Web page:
This satellite image shows Hurricane Gustav taken at 6:55 a.m. EDT Saturday Aug. 30, 2008. (AP/NOAA)
August 30, 2008
(CBS/AP) Gustav plowed toward mainland Cuba Saturday as a monstrous Category 4 hurricane while both Cubans and Americans scrambled to flee the path of the fast-growing storm
New Orleans Mayor Ray Nagin ordered a mandatory evacuation of the city on Saturday, directing residents still recovering from the devastation left behind three years ago from Hurricane Katrina to flee from the approaching Hurricane Gustav.
Nagin said an informal evacuation that has taken place for days becomes mandatory at 8 a.m. Sunday on the city's west bank. It becomes mandatory on the east bank at noon.
Forecasters said Gustav was just short of becoming a top-scale Category 5 hurricane as it powered its way toward Cuba. Authorities evacuated at least 300,000 people across the country, including western communities, cities near Havana and on the Isla de la Juventud, or Isle of Youth, an island of 87,000 people south of mainland Cuba.
By Saturday evening, Gustav was about 65 miles west-southwest of Havana and it was moving northwest near 15 mph.
Gustav, ripped through the Isle of Youth, causing extensive damage, according to Ana Isa Delgado, head of Civil Defense on the island. Delgado said gusts of wind tossed parked cars and buses into the air leaving only twisted wrecks, ripped doors from their hinges, and carried off roofs and water tanks, reports CBS News producer Portia Siegelbaum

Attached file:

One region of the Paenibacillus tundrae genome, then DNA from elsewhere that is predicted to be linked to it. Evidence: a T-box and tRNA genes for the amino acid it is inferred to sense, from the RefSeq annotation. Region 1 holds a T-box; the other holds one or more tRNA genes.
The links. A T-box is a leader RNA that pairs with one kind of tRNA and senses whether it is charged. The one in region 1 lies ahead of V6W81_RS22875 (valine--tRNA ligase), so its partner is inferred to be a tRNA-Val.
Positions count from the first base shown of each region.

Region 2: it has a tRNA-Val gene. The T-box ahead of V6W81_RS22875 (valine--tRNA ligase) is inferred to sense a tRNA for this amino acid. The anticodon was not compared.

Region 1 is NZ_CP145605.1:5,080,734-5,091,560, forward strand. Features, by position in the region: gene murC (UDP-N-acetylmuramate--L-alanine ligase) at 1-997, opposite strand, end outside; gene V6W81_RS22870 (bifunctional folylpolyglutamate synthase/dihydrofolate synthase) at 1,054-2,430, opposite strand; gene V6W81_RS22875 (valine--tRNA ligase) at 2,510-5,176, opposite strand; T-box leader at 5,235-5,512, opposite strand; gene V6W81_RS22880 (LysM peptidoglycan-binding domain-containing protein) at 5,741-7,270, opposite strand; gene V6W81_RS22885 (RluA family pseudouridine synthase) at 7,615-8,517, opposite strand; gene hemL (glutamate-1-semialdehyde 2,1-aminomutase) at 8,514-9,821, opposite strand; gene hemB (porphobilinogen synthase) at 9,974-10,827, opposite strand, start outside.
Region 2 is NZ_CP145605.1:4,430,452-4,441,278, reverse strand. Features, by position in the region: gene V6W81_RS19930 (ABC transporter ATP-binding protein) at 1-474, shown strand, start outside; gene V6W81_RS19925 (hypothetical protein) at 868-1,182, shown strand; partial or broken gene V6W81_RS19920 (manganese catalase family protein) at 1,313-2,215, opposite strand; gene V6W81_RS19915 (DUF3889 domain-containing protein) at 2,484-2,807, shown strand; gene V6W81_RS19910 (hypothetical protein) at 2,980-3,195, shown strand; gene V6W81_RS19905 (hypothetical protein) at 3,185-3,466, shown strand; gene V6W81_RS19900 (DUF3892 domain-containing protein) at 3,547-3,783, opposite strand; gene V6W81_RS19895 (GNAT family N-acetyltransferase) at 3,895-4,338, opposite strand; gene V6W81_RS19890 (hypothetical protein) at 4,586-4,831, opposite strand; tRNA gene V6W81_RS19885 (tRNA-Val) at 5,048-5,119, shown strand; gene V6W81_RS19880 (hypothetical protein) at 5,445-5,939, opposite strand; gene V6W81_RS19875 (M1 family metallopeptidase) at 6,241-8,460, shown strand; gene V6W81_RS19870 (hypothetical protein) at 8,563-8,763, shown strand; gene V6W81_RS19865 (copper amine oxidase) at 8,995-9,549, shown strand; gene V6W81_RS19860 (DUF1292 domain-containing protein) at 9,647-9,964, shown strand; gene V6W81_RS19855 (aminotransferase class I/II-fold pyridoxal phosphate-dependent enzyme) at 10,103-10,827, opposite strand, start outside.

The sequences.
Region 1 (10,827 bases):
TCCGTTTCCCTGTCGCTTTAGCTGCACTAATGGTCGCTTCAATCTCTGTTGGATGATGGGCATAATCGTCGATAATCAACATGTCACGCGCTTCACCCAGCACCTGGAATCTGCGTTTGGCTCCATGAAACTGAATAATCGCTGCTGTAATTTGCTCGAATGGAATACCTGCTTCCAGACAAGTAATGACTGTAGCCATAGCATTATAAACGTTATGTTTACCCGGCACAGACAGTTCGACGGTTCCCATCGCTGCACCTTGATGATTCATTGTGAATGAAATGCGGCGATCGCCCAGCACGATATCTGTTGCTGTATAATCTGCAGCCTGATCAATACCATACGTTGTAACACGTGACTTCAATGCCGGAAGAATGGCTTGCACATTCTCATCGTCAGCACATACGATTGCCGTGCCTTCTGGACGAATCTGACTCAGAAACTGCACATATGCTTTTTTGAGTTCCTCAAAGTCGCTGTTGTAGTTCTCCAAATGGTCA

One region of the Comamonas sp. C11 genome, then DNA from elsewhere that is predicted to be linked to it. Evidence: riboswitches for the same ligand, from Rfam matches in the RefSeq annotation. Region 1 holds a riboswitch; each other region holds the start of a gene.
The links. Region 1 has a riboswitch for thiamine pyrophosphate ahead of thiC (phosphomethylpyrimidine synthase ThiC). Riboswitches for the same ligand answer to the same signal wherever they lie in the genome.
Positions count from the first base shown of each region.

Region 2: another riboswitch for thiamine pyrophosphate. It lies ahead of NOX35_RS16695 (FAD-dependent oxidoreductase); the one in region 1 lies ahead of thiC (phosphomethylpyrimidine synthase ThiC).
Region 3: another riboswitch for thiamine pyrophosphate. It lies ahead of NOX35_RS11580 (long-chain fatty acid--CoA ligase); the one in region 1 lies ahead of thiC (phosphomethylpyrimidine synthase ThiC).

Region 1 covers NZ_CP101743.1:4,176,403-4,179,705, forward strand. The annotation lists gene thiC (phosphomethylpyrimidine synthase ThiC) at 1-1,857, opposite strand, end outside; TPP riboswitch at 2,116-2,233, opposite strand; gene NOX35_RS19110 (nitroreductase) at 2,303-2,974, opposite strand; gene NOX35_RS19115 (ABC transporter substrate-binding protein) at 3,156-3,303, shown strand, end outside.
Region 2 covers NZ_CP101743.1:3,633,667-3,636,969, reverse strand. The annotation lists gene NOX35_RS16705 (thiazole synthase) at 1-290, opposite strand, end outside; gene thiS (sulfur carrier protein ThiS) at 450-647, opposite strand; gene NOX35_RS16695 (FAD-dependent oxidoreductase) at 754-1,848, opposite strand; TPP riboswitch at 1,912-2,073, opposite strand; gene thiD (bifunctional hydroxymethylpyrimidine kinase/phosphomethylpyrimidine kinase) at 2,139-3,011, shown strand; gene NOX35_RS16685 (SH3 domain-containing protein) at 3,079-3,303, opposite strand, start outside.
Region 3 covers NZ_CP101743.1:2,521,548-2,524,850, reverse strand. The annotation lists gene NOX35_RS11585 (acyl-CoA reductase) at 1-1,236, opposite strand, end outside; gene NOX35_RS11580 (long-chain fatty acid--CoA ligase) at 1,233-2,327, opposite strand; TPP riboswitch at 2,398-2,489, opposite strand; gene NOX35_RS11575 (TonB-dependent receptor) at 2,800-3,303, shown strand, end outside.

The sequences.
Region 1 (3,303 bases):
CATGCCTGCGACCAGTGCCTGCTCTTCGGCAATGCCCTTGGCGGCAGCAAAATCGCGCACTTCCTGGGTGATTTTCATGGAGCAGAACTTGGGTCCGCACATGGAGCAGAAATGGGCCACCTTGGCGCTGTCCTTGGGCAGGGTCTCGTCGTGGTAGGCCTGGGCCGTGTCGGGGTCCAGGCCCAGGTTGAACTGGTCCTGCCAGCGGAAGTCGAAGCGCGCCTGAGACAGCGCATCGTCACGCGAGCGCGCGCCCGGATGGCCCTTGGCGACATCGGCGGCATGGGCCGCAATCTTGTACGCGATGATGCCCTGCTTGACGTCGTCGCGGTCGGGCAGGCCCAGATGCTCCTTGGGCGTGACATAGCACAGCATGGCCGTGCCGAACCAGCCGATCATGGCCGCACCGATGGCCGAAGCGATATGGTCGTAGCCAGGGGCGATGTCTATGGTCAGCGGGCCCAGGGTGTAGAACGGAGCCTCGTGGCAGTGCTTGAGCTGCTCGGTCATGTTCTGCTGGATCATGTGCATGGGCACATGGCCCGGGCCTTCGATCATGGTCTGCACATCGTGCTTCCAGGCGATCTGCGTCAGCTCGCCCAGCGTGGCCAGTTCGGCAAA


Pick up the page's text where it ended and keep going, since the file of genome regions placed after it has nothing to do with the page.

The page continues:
Even areas considered secure were severely damaged and streets are virtually blocked with downed trees and rubbish. There was flooding in some low-lying areas but not in the main cities. Several people have been hospitalized with storm related injuries but no one is critical and there are no reports of deaths.
The hurricane was projected to plow into the oil-rich Gulf of Mexico at full force Sunday, and make landfall along the U.S. coast anywhere from Texas to Mississippi as early as Monday afternoon, reports The Early Show weather anchor Dave Price. A hurricane watch was issued from Texas east to Florida, an area that includes New Orleans, which Hurricane Katrina devastated in 2005.
More than a million Americans took buses, trains, planes and cars as they streamed out of New Orleans and other coastal cities, where Katrina killed about 1,600 people.
Gustav already has killed 81 people by triggering floods and landslides in other Caribbean nations.
The U.S. National Hurricane Center said Gustav had sustained winds of 150 mph - with higher gusts - as the heart of the storm began hitting Cuba's outlying island province of Isla de Juventud, where officials cut power to many areas. A Category 5 hurricane has winds above 155 mph.